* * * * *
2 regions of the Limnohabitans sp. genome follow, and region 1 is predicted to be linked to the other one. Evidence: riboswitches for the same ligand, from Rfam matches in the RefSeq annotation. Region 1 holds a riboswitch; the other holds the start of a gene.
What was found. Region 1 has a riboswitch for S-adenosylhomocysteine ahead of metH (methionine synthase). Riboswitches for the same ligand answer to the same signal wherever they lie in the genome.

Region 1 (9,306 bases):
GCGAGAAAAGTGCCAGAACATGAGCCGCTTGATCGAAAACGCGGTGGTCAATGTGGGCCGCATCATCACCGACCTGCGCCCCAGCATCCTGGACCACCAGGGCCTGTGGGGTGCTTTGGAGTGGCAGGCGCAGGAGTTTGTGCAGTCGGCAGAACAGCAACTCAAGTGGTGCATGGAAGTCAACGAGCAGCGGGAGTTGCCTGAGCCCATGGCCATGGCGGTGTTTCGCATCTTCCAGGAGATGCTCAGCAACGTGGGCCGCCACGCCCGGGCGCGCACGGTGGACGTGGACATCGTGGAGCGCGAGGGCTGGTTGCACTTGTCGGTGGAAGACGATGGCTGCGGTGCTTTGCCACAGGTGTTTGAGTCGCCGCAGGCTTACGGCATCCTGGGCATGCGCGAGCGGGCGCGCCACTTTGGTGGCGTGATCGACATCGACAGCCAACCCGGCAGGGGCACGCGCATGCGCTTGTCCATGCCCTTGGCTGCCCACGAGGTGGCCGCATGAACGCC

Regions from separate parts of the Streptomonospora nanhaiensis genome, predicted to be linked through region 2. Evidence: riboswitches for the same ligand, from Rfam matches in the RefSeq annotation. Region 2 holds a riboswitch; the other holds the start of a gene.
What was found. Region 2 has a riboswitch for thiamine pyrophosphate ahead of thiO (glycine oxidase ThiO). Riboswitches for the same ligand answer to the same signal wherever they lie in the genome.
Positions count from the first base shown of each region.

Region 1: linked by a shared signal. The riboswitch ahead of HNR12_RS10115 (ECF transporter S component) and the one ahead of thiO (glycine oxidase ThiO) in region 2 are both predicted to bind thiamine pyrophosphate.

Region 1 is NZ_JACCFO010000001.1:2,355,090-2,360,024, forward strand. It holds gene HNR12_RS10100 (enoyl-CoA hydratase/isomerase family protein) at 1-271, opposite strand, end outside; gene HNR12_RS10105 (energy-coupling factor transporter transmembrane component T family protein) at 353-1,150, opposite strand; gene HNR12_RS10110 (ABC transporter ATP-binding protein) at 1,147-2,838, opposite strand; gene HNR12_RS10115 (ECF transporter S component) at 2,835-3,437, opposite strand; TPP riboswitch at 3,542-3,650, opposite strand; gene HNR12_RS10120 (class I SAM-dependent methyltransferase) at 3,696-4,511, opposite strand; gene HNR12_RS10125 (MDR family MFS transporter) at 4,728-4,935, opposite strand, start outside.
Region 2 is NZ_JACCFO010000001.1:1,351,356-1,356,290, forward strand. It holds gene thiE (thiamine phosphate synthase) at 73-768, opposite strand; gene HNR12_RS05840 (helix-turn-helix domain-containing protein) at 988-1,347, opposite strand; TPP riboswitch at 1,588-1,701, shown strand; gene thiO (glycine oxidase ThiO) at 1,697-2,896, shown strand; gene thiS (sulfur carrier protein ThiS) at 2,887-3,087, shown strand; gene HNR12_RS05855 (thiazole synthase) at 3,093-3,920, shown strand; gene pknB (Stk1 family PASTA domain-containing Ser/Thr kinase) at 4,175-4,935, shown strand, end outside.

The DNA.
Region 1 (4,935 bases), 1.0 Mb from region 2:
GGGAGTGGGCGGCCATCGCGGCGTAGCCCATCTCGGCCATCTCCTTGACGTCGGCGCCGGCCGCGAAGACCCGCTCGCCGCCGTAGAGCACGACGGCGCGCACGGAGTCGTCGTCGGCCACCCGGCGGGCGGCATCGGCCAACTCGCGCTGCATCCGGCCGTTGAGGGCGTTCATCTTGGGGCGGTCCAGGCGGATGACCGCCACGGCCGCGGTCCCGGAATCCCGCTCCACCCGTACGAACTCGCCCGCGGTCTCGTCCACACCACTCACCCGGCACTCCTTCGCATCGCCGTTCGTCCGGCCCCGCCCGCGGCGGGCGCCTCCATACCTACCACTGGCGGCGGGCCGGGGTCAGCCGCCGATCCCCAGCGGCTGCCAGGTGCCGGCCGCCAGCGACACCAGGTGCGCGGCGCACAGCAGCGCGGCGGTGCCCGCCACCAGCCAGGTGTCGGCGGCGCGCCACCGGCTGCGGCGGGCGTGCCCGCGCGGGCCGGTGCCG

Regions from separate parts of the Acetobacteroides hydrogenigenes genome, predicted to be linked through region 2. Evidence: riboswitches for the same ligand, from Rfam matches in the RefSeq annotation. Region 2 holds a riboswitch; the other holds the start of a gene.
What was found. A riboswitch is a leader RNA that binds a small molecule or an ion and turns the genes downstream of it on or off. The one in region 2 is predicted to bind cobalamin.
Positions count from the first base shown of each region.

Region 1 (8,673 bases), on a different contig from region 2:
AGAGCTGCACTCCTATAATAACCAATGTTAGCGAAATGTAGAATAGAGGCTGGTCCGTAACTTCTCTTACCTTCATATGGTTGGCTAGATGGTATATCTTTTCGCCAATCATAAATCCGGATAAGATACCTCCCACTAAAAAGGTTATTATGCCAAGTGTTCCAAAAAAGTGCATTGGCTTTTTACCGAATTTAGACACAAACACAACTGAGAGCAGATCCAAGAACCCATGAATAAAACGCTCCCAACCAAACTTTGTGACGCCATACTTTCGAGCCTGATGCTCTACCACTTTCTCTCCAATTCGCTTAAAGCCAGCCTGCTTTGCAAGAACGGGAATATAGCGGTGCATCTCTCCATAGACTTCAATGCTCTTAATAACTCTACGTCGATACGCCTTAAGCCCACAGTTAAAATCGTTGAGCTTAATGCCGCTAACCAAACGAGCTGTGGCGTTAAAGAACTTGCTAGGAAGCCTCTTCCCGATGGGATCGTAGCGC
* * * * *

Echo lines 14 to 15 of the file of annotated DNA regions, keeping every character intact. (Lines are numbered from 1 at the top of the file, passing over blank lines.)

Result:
Regions from separate parts of the Acetobacteroides hydrogenigenes genome, predicted to be linked through region 2. Evidence: riboswitches for the same ligand, from Rfam matches in the RefSeq annotation. Region 2 holds a riboswitch; the other holds the start of a gene.
What was found. A riboswitch is a leader RNA that binds a small molecule or an ion and turns the genes downstream of it on or off. The one in region 2 is predicted to bind cobalamin.